It’s the eighth day after the storm. We remain dark, but still I see the light.
Both of my boys, my beautiful children, have autism. One struggles to make himself understood, and both have an almost religious adherence to routine. Despite their collective need for structure, my offspring have been absolutely amazing during Sandy.
My eldest, who is severely affected, has lost it only once. Ironically, it was last Monday at the height of the storm, where he picked up his shoes and dragged me to the door, regarding me with plaintive eyes and emitting cries begging me to leave. That, miraculously, was the most drama we had all week.
I am well aware that not all families in New Jersey with or without differently-abled kids fared so well. When we got out of our internet-barren house on Tuesday, I saw the pictures. I viewed entire towns razed by wind and sea. Eventually I came to that now iconic photo of a roller coaster's remains, the very one that terrified me for years and enthralled my eldest son.
I have to stop looking.
Some of the stories from the storm’s havoc have been heartbreaking. Sea Bright, the beach where I spent my youth, destroyed. Mantoloking, where no home was spared at least some structural damage, its bridge bay-submerged, devastated. Some homes on Long Beach Island, where my family once had a summer cottage, swept out to sea while still inhabited as Sandy exercised her wrath.
Residents of towns all up and down the Jersey shore and some throughout the state are displaced from their possessions, their pets, or the skeletal structure of what remains of their residences. They are the newly homeless, isolated and dispossessed, relying completely upon others for news of their houses or loved ones. Staying at shelters, or if lucky, with friends or relatives, theirs is now a profound disconnect to the world.
The wreckage is unfathomable.
And yet, during this week, when I’ve held my phone up to the kitchen window to access my two minutes on Facebook, I see that offers of assistance, safe lodging, or simply of solace, abound. This social network becomes the place where we receive our news, and it is filled with status updates offering showers, food, or simply a warm living room floor upon which to rest.
I witness people searching valiantly for rental homes for complete strangers. I watch as others lend helping hands to those with whom they’ve had contentious relationships in the past, old wounds buried, differences rendered catastrophe- irrelevant.
We will match those in need with those who can lend a helping hand. We will come to each others’ aid, politics and viewpoints be damned.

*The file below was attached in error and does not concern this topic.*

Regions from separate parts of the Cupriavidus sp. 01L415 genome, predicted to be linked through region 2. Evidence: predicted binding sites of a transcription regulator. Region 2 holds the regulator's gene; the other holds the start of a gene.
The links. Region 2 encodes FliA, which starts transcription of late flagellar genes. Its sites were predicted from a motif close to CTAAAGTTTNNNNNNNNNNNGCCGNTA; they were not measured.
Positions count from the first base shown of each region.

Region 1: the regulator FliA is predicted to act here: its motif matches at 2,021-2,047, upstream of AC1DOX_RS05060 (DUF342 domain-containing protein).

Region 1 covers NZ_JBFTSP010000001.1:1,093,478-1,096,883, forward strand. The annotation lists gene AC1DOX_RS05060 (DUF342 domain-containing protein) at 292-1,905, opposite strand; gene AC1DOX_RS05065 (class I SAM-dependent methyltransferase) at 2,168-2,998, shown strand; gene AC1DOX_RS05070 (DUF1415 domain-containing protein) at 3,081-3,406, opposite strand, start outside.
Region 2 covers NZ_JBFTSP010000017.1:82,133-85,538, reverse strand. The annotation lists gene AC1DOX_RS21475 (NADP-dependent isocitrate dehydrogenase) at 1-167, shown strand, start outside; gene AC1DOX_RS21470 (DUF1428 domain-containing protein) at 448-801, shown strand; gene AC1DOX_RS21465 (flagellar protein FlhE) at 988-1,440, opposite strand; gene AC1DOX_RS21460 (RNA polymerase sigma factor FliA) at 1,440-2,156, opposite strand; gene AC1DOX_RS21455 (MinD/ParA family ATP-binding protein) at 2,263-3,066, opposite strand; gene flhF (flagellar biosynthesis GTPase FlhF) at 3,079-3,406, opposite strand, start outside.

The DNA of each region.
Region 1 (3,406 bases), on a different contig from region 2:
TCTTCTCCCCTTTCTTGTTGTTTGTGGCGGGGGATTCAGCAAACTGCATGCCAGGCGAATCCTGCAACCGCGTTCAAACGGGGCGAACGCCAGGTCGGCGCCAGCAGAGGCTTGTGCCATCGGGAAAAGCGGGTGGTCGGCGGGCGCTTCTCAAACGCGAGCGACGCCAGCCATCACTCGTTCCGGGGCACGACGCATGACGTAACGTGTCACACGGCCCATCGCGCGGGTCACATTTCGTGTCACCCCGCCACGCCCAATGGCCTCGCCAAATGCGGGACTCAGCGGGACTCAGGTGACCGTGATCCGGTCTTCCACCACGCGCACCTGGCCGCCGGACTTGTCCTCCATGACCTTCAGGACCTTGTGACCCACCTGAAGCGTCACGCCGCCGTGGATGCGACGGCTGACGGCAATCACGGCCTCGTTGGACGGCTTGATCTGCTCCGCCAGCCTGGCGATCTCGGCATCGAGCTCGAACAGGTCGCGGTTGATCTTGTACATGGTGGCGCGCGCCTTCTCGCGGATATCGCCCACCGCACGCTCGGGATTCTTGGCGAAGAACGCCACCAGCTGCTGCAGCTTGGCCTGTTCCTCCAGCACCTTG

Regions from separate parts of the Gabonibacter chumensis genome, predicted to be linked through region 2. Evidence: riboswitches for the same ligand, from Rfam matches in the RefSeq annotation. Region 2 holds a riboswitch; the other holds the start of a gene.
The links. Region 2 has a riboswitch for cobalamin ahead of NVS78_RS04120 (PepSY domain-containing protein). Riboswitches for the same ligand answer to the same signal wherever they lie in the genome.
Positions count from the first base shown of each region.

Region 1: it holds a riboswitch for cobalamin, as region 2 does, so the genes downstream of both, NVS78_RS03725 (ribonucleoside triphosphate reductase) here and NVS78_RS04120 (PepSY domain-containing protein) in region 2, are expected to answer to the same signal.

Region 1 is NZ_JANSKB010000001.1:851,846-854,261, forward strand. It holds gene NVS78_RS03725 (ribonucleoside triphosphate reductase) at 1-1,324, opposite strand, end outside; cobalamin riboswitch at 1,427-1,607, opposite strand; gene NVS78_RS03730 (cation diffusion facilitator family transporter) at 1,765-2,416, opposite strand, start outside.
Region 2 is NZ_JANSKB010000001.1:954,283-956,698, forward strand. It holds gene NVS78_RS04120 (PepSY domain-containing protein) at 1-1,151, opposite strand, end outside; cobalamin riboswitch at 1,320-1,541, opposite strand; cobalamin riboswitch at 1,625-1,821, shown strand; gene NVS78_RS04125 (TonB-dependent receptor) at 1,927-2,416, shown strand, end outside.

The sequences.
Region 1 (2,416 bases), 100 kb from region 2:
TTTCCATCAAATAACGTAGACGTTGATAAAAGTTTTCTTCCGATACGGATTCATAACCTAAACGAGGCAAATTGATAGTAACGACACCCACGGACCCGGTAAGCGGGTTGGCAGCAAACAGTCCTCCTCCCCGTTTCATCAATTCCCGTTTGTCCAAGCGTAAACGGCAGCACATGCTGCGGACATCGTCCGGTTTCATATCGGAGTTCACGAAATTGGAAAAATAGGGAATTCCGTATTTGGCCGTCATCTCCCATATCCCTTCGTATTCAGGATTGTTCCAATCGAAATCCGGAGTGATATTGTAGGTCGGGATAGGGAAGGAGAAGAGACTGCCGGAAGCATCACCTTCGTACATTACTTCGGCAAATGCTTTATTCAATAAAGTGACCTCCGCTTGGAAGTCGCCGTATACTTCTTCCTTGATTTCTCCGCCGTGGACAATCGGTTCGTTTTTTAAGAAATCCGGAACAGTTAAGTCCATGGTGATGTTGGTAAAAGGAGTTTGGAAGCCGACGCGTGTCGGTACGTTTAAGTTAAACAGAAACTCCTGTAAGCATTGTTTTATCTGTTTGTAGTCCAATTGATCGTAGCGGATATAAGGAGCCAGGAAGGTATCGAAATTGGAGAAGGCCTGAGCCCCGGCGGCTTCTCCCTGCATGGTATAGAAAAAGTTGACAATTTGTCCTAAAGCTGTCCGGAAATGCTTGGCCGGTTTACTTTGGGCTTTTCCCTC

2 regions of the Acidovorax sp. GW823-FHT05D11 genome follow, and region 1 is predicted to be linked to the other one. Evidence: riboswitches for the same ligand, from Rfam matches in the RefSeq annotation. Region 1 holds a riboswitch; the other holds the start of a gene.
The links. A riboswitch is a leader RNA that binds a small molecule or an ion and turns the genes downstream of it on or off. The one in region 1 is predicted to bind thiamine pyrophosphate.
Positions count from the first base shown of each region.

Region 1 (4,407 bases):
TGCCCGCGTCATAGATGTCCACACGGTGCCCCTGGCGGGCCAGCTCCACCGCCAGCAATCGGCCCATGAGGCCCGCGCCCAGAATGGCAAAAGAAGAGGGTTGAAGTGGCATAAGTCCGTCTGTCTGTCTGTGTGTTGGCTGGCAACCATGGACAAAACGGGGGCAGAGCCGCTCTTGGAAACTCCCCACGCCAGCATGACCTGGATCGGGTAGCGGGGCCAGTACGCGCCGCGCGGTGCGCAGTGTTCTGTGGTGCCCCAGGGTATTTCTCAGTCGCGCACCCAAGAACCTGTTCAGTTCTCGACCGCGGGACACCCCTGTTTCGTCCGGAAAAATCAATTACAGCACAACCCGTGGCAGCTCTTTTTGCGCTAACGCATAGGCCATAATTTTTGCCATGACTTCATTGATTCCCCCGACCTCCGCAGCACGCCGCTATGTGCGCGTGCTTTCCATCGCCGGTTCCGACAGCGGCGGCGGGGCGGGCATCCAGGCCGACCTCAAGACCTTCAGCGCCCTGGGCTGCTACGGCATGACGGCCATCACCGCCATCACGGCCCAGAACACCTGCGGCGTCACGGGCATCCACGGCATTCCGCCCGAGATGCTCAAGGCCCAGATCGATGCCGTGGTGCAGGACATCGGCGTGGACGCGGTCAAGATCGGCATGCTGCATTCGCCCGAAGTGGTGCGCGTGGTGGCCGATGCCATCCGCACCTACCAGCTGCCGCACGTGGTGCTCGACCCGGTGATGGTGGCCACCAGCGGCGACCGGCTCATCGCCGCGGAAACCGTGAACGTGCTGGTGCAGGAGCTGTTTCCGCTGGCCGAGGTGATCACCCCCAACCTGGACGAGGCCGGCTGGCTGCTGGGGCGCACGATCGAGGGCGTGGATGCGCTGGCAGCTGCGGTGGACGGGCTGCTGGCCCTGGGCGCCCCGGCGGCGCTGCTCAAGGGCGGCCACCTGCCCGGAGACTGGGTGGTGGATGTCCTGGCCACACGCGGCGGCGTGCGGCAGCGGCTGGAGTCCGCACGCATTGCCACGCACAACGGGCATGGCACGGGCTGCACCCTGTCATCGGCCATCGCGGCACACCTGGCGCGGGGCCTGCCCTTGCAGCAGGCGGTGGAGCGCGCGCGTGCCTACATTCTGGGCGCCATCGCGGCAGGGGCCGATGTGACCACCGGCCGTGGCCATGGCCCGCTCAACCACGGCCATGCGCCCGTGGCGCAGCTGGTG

We are Jersey strong. We will re-connect.
There are of course the more personal stories, the tales of the individual lives of family and friends. A neighbor’s mom whose first floor is flooded ceiling high, rendering her home uninhabitable. Another neighbor’s parent evacuated in chest-high water with rope and a prayer through freezing tides, barely purchasing higher ground in time.
Rumors fly of looting in Bay Head, JCP&L imposters, stolen generators in our town. A family of six with an autistic child searching for shelter. Thousands of families still blessed with a home, who still remain in the dark.
And yet, hope reigns. When I have access to the outside world I read about commitments by ten states to help repair our power stations. On one of our escapes to warmth we witness trucks from Virginia, Texas, and Michigan trekking across Route 195, intent on reconstructing cable and connections for our residents.
I devour a New York Times article already discussing the regrowth of Jersey’s playgrounds, such as Jenkinson’s in Point Pleasant Beach, where for six years my sons have delighted in sun, sand, and surf. The Garden State will not be defeated.
We are Jersey strong. We will rebuild.
There is a benefit concert in New York that most of Monmouth, Ocean, and many other counties can’t see, a coming together of talent that raises twenty-three million for our beleaguered shores. Plans abound for fundraisers, school by school, business by business, town by town.
My own family is offered no less than a dozen sincere offers to stay, ranging from New Jersey and Pennsylvania to as far as Washington, DC. These offers came despite knowing that uprooting Justin would mean perhaps a week of sleepless nights for all, seven days of watching him truly suffer his own particular brand of disconnect.
Families with differently-abled kids remain online sharing resources and dispensing advice, or just as important, simply provide an understanding ear. Clearly, we are hurt. Also clearly, we care. Our communities, all of our wondrously distinct communities, are resilient. We will recover.
We are Jersey strong. We will rise.